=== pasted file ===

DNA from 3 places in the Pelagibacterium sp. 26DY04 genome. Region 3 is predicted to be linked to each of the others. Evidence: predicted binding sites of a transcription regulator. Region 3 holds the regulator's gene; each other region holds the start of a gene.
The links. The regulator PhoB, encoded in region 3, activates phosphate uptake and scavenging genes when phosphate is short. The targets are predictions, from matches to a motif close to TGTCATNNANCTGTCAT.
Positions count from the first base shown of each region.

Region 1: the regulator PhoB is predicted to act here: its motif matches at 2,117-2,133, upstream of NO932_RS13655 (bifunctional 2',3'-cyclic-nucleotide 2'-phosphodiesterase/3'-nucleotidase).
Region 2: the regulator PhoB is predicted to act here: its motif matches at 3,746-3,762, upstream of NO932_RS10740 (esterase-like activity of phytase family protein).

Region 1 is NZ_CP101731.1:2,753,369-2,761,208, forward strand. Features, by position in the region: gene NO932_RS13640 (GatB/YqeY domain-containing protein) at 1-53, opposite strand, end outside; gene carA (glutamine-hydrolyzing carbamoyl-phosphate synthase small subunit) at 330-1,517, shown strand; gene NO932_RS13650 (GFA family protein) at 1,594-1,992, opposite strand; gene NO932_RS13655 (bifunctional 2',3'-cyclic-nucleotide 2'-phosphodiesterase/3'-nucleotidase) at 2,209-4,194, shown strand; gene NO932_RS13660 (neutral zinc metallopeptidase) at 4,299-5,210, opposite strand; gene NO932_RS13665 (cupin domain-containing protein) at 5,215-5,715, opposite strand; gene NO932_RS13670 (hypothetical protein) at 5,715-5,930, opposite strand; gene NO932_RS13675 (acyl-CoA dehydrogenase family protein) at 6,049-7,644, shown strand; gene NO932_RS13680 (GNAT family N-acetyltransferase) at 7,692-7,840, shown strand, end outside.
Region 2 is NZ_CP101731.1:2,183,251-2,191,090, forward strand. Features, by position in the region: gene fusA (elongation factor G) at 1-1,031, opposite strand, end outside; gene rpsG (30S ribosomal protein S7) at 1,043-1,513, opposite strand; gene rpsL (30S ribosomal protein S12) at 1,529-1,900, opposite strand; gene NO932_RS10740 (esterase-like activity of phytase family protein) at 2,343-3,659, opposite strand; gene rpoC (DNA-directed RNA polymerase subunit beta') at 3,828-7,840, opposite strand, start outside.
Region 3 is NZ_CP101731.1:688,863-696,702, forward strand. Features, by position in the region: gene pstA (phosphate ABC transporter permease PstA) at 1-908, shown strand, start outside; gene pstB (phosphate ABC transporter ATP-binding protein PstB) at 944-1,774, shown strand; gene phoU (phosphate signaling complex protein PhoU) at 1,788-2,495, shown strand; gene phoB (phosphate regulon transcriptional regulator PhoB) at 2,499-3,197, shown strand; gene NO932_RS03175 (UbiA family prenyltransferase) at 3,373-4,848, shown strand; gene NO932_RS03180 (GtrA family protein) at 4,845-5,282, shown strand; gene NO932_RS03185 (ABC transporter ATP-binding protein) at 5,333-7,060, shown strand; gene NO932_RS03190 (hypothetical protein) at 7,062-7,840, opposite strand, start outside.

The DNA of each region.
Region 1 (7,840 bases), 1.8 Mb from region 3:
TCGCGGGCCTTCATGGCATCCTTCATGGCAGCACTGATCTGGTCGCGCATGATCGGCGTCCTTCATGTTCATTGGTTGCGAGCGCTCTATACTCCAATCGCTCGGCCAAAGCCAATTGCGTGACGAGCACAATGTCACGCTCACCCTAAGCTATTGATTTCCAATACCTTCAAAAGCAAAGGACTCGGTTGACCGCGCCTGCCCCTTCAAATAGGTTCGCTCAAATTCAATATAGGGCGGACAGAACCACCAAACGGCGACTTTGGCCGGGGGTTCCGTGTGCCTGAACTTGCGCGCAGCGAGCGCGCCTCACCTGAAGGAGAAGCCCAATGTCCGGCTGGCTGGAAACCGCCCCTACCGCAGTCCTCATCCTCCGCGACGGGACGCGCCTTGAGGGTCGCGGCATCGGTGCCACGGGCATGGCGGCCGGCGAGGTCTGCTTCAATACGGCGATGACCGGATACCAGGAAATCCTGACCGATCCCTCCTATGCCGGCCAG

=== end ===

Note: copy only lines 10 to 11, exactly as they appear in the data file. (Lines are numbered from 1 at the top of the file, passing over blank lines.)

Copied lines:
Region 1 (7,840 bases), 1.8 Mb from region 3:
TCGCGGGCCTTCATGGCATCCTTCATGGCAGCACTGATCTGGTCGCGCATGATCGGCGTCCTTCATGTTCATTGGTTGCGAGCGCTCTATACTCCAATCGCTCGGCCAAAGCCAATTGCGTGACGAGCACAATGTCACGCTCACCCTAAGCTATTGATTTCCAATACCTTCAAAAGCAAAGGACTCGGTTGACCGCGCCTGCCCCTTCAAATAGGTTCGCTCAAATTCAATATAGGGCGGACAGAACCACCAAACGGCGACTTTGGCCGGGGGTTCCGTGTGCCTGAACTTGCGCGCAGCGAGCGCGCCTCACCTGAAGGAGAAGCCCAATGTCCGGCTGGCTGGAAACCGCCCCTACCGCAGTCCTCATCCTCCGCGACGGGACGCGCCTTGAGGGTCGCGGCATCGGTGCCACGGGCATGGCGGCCGGCGAGGTCTGCTTCAATACGGCGATGACCGGATACCAGGAAATCCTGACCGATCCCTCCTATGCCGGCCAG